SUPERIOR, WI — It’s been almost six months now since an explosion and fire at Superior’s Husky Energy refinery rocked the Twin Ports, sending thick plumes of toxic black smoke miles into the air and forcing the evacuation of most of the city.
No one was killed, but 36 people were injured in the blast. And ever since, several unanswered questions have lingered for many in the community, including concerns over the refinery’s use of Hydrogen Fluoride–a potentially deadly chemical–if it were to be released.
But there has been some progress in the pursuit of answers:
- Five lawmakers from Minnesota and Wisconsin are calling on the U.S. Chemical Safety and Hazard Investigation Board to hold hearings in the Twin Ports regarding Husky Energy, and their use of Hydreogen Fluoride. The letter was signed at the end of September by U.S. Representatives Betty McCollum, Rick Nolan, Senators Tina Smith and Amy Klobuchar (all of MN), and U.S. Senator Tammy Baldwin (WI). The group is asking the board to consider hosting hearings to provide an opportunity for open dialogue about the Board’s concerns about the use of Hydrogen Fluoride at refineries, including Husky Energy.
- Seven contract workers who claim they were injured in the April explosion have filed a civil lawsuit against Husky Energy, and the refinery’s former owner, Calumet. The lawsuit specifically names Kollin Schade, the refinery manager, and John O’Brian, the safety and security manager, among others. The plaintiffs allege they heard a strange knocking noise, causing them and other employees to rush out of the refinery thinking it was unsafe. They were then allegedly instructed by defendants to return to work. Approximately 30 to 45 minutes later the refinery exploded, sending the plaintiffs to the ground, and “showered them with debris and shrapnel.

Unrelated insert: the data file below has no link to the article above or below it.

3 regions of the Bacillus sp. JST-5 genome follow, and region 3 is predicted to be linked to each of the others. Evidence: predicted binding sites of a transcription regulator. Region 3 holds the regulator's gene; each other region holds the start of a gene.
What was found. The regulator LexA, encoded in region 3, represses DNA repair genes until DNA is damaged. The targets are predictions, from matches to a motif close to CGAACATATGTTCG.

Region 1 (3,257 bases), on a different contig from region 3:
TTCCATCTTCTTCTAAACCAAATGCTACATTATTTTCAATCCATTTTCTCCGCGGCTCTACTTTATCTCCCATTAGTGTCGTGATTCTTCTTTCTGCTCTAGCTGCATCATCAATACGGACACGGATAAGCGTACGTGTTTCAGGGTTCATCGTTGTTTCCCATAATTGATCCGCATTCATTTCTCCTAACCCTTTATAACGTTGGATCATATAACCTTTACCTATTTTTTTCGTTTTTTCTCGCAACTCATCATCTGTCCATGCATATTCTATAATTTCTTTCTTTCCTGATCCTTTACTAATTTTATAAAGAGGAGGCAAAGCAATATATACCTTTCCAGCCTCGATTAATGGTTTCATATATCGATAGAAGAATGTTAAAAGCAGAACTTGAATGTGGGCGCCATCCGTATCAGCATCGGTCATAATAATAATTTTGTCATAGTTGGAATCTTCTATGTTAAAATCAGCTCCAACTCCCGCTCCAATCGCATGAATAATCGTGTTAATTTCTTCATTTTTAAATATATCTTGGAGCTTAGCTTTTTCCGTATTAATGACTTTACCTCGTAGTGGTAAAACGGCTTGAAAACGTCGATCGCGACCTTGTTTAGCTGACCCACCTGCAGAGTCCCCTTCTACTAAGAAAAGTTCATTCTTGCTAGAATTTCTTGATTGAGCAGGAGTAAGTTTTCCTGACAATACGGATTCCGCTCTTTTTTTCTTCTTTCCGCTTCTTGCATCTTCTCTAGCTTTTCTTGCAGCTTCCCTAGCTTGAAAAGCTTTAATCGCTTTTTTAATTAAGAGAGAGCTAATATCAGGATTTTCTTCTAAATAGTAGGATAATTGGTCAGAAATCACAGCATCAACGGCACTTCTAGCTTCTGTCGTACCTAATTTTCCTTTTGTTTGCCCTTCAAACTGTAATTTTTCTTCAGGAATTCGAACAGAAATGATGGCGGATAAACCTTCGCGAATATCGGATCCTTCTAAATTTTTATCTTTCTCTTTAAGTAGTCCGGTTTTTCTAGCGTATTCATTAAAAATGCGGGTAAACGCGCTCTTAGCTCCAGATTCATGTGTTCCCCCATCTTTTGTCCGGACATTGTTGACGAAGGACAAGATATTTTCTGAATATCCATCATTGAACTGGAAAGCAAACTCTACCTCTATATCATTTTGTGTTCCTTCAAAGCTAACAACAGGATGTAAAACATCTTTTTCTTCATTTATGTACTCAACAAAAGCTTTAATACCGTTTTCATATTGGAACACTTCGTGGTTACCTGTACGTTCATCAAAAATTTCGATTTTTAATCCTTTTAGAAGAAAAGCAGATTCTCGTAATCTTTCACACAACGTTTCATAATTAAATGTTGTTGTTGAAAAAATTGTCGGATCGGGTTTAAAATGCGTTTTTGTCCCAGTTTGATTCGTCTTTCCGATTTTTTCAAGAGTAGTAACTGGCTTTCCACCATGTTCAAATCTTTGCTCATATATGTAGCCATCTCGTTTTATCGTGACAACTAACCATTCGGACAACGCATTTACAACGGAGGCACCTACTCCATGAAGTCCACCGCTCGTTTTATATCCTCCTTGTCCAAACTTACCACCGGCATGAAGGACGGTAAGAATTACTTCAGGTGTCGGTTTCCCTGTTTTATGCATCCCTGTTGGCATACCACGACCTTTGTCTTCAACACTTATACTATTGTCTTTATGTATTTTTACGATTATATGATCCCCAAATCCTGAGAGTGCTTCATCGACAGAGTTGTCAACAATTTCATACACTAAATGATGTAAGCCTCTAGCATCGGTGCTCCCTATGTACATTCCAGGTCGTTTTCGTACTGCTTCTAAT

- A report released in September on the explosion at the Husky refinery points out communication issues between emergency agencies and the public. One of its major findings: confusion over the evacuation zone.
- Just last week OSHA officials have released a report saying the incident could have been prevented. OSHA has cited eight serious violations against the refinery, including equipment failure, staff safety, and procedure protocol violations. OSHA officials say the eight serious violations include include equipment failure, staff safety, and procedure protocol violations. The penalty for these eight serious citations amounts to more than $83,000 in fines. OSHA spokespeople say the citations were issued “for failing to control the use and release of highly hazardous chemicals.”
In this week’s episode of Beyond the Headlines Dan Wolfe sits down with Ginger Juel, co-founder of the citizen watchdog group known as Twin Ports Action Alliance. The organization of concerned citizens has been heavily involved with getting answers from Husky Energy in the aftermath of the April explosion. Juel weighs in on the OSHA citations, calls from lawmakers for more transparency, and more.
Wolfe also sits down with Sen. Janet Bewley [D-Ashland], whose expansive district covers much of Northwest Wisconsin, including Superior. Sen. Bewley also weighs in on the latest developments.